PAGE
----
Tag Archives: networking

NetSquared for Wellington?

NetSquared button: net2, with tagline share, build, collaborateThere is lots of great sharing going on at the monthly Wellington NGO webmaster networking events which got underway in November last year.

We’ve touched lightly on a heap of topics, and dug into depth on a few. Hot topics include choosing a content management system, email newsletter distribution options and analytics. At yesterday’s session Julian provided an overview of instant website builders Weebly and Google Sites – opinions were mixed.

Getting out from behind the computer to swap notes in person seems valuable for those that participate. What is obvious to me is that many more people could benefit from the korero. Plus the topics people touch on range far wider than just websites.

Watching the recent broadcast of the online Nonprofit Technology Conference beamed in from San Francisco I caught a short lunchtime interview with two local organisers of NetSquared networking events.

One of them was the enthusiastic and friendly Elijah van der Giessen who I conversed with at the Connecting Up conference in Melbourne last year. His vivid description of how the regular Net Tuesday Vancouver networking events really benefit NGOs convinced me to look into the net2 movement further.

Bringing together people with an interest in using technology to promote social benefits is at the core of NetSquared. It’s an initiative of the TechSoup software donation and capacity building organisation. They promote innovative uses of the web to help NGOs through challenges and events, along with support for loose, local networking events (called Net Tuesday).

Seeing all this makes me wonder if we could run NetSquared here in Wellington?

It would mean broadening the scope of the nascent webmaster network. This is probably no bad thing as few people in the NGO sector identify as being a webmaster. As well as those working in NGOs, Net Tuesday would be open to interested professionals, people going online for things other than websites (which is most people), and individuals with a passion for social justice.

NetSquared aims to support people “to connect locally with all those interested in the intersection of social technologies and social change”. This definition is a good description of what participants coming to the existing networking events are actually doing.

I like the idea of a network where the philosophy is centred on network members organising stuff for themselves. As well as a monthly Net Tuesday meet up (which I’ll happily convene along with any other willing organisers), people could run other events. NetSquared pay for a Meetup subscription to support spontaneous networking.

I notice in Vancouver there is a Salesforce sub-group. So webmasters or any other specialist group could keep meeting under a broader umbrella. And of course events could be run in weekends or over breakfast (no thanks!!).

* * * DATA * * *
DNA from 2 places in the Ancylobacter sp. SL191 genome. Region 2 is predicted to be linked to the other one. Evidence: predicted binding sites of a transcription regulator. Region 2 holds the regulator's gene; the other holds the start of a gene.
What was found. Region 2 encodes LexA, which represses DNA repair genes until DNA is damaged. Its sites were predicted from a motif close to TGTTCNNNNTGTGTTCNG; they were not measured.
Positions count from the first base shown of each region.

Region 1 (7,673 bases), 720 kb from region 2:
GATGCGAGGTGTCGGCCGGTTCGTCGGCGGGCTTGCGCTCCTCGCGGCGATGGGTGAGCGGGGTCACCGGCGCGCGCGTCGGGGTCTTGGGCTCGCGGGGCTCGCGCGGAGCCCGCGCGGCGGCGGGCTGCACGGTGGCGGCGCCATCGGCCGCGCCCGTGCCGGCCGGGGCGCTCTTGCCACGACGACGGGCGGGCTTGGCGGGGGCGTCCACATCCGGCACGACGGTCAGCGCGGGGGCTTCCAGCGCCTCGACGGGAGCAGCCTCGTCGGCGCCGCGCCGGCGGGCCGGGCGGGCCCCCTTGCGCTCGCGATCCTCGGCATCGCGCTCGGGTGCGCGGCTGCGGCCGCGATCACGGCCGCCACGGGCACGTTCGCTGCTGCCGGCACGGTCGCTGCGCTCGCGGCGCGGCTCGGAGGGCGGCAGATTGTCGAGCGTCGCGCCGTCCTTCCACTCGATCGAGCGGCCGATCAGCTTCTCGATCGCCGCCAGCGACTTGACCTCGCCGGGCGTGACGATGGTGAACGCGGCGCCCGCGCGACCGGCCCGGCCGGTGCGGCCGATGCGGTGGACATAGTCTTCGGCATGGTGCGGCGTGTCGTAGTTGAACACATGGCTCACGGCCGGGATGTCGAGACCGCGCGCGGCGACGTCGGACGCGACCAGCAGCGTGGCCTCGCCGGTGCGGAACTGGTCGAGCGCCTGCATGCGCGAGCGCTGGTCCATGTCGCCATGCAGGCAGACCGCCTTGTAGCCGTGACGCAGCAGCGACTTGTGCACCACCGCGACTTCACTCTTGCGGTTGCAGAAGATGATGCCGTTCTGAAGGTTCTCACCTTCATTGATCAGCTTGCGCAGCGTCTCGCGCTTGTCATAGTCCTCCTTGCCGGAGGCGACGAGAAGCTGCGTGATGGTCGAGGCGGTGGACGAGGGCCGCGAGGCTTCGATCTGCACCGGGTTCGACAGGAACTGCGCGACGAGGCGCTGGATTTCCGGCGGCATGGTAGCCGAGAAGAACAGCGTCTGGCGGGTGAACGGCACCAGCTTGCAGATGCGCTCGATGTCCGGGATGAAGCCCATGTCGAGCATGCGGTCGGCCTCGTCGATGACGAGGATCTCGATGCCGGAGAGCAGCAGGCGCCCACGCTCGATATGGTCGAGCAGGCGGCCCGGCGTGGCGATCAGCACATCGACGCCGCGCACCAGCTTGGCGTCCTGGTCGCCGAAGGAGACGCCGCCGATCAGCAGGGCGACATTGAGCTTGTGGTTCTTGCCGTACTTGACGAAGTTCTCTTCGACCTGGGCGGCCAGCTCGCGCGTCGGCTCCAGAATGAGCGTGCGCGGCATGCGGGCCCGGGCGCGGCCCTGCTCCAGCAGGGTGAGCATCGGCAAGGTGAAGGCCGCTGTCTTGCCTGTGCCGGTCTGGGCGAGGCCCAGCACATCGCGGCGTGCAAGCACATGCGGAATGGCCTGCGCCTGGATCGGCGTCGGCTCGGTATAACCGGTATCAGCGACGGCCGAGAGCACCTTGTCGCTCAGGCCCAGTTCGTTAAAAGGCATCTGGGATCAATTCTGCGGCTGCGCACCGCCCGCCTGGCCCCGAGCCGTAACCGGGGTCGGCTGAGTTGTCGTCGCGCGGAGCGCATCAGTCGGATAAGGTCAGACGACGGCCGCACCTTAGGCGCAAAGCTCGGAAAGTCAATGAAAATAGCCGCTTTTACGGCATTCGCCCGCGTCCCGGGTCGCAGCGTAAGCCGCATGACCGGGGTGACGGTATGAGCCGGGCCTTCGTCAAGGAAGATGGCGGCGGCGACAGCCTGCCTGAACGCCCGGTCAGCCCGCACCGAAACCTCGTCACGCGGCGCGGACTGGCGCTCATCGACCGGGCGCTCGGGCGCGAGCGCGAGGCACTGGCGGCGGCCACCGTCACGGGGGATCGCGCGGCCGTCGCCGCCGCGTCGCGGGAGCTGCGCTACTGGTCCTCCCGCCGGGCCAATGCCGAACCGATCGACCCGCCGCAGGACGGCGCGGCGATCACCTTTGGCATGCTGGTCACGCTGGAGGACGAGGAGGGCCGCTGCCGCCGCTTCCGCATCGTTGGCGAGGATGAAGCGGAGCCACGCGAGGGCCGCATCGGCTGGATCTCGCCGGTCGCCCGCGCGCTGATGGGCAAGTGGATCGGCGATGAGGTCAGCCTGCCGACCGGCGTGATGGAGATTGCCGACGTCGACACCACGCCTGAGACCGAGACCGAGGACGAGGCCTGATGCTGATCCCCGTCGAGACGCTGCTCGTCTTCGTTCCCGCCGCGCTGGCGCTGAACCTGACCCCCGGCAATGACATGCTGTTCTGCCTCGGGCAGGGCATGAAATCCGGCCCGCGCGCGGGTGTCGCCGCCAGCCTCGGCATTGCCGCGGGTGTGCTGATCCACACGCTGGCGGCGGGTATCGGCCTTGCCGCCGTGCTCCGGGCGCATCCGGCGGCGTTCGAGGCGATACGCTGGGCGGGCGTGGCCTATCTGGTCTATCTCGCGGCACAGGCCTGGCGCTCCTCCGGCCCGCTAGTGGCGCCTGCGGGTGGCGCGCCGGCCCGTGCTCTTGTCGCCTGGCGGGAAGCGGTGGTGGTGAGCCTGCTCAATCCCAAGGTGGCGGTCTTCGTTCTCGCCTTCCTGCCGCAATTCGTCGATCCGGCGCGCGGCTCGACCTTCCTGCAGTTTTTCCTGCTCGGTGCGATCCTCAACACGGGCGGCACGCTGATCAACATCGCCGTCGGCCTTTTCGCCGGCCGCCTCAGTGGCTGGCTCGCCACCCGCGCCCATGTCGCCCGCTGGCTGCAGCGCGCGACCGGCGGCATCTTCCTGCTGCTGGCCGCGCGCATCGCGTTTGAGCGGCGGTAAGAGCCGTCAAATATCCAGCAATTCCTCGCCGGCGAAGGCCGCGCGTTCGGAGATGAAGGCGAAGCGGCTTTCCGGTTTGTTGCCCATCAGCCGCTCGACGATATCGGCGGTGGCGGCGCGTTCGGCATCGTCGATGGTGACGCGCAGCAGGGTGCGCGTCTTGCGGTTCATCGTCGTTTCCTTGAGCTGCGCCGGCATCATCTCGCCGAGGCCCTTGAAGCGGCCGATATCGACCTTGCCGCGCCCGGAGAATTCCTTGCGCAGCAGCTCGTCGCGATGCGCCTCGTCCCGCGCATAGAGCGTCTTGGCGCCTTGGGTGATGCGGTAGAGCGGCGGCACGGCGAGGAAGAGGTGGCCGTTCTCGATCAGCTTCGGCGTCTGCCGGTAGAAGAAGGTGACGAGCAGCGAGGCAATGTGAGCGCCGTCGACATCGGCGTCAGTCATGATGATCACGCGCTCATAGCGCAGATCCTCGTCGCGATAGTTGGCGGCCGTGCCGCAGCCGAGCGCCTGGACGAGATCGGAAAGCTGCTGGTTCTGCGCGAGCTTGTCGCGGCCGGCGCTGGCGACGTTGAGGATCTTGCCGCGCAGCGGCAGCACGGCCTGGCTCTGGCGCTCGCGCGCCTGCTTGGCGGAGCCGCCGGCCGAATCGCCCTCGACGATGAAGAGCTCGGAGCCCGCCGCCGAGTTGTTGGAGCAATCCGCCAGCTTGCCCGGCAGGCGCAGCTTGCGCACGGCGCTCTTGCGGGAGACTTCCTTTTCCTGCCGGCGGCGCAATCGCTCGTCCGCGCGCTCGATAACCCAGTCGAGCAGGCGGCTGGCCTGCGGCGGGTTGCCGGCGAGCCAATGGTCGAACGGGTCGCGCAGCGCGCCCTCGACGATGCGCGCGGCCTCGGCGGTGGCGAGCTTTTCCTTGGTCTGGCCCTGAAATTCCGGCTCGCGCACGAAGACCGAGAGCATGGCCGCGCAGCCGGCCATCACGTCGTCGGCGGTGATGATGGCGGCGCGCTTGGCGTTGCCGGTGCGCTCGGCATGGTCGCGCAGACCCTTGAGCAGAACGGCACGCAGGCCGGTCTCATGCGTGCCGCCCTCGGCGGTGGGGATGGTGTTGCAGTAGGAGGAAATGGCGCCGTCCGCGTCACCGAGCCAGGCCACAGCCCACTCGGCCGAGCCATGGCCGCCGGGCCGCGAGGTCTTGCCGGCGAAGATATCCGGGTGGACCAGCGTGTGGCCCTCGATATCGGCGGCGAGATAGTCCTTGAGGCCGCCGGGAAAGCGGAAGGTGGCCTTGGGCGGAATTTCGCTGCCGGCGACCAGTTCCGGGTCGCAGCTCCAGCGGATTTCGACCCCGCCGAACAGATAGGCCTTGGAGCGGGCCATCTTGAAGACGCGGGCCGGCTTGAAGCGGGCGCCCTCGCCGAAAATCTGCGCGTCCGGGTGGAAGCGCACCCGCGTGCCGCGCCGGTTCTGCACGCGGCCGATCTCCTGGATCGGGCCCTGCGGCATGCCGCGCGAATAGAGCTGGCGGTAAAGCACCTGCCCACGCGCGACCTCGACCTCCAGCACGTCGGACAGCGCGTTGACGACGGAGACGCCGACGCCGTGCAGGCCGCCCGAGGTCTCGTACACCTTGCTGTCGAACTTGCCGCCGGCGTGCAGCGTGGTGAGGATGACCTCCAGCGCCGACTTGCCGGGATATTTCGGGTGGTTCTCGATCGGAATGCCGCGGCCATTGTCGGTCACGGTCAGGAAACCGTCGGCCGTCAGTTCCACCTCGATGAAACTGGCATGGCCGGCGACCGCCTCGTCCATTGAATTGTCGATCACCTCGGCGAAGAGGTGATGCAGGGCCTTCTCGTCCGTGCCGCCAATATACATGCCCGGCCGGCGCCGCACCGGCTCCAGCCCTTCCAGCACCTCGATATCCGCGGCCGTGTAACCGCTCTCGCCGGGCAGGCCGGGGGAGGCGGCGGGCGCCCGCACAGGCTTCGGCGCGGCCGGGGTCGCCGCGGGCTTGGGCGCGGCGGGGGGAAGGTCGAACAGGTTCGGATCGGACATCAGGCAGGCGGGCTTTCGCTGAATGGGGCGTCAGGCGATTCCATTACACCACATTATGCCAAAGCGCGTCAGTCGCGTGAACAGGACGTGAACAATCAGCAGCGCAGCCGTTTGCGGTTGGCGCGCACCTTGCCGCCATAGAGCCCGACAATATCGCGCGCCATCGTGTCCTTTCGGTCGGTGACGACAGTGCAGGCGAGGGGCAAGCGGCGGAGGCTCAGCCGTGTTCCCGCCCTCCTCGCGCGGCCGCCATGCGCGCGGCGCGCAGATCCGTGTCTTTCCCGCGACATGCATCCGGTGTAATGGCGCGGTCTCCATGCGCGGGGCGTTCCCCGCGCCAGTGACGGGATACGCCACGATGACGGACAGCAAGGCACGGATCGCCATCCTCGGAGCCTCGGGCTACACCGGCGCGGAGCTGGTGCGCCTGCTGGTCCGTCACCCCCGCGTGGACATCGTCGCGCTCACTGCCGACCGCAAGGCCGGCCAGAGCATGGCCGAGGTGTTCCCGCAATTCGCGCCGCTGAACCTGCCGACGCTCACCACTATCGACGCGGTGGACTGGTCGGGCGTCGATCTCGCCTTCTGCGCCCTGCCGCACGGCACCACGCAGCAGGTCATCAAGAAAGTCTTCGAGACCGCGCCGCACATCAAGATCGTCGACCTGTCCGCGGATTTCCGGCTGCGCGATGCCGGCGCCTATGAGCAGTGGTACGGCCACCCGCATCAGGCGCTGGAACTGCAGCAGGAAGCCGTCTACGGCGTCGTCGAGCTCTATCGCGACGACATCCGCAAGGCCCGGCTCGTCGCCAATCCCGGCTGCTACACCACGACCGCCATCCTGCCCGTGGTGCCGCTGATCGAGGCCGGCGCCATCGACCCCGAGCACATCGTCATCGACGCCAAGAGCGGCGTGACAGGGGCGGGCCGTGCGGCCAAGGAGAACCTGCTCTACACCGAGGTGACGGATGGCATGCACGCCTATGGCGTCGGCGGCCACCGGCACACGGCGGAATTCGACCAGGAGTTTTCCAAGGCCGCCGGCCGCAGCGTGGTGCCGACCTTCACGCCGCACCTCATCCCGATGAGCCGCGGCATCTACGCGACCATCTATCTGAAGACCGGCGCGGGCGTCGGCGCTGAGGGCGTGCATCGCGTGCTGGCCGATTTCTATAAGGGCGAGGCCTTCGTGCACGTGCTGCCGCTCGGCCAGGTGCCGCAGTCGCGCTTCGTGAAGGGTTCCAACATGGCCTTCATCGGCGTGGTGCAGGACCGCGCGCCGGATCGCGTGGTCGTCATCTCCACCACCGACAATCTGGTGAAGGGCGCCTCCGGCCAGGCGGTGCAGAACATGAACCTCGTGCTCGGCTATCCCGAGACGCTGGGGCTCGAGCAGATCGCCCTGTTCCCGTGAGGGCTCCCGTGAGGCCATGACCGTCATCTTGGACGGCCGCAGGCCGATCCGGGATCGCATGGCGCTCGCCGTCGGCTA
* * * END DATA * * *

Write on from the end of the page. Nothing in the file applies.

When I raised this idea at the networking event yesterday, there were nods of support and a few good questions. I promised to canvas more widely before arriving at a conclusion.

So, Wellingtonians wanting to remix the web for social change, what do you think about the idea of setting up a NetSquared network? Your thoughts?

Update: the first Net Tuesday will be held on 19 June. Register and get update dates on NetSquared Wellington.

Don’t choose your online networking space(s) first

I invariably try to frame whatever I’m writing or talking about in a resolutely positive way. Turn the statements around. Glass half full. And all that.

As I feel strongly about this topic, I’m going to stick to a negative assertion that struck me as I was thinking about this blog post. If there is one that might stick it’s this: whatever you do, don’t choose the tools or spaces for an online network first.

It feels trite to say it’s necessary to begin by understanding the particular needs of each organisation (or amorphous network) and what people are seeking to do.

Isn’t this so, so obvious? Does it really need saying? Aren’t all online groups basically the same away?

For a number of reasons, we do need to reassert a fairly predictable starting point.

We’re bombarded with sales pitches, free ways to form groups at the drop of a button, and hear of countless others setting up groups on this or that platform. Why don’t we do the same?

Under pressure to do something, getting started is better than doing nothing.

I’m writing about this now after making just this point to the Comm2Comms network in Wellington last week. (See my “Choosing the right online spaces to support your unique network(s) presentation” notes.)

In brief, I recommended people think about practices and activities first, and then match these with online tools or spaces. In the end we didn’t directly address what can be a very long list of tools. But we certainly talked around the rationale for networks. (BTW: for a jumbled list of tools, take a look at my delicious links listing online networking and related applications.)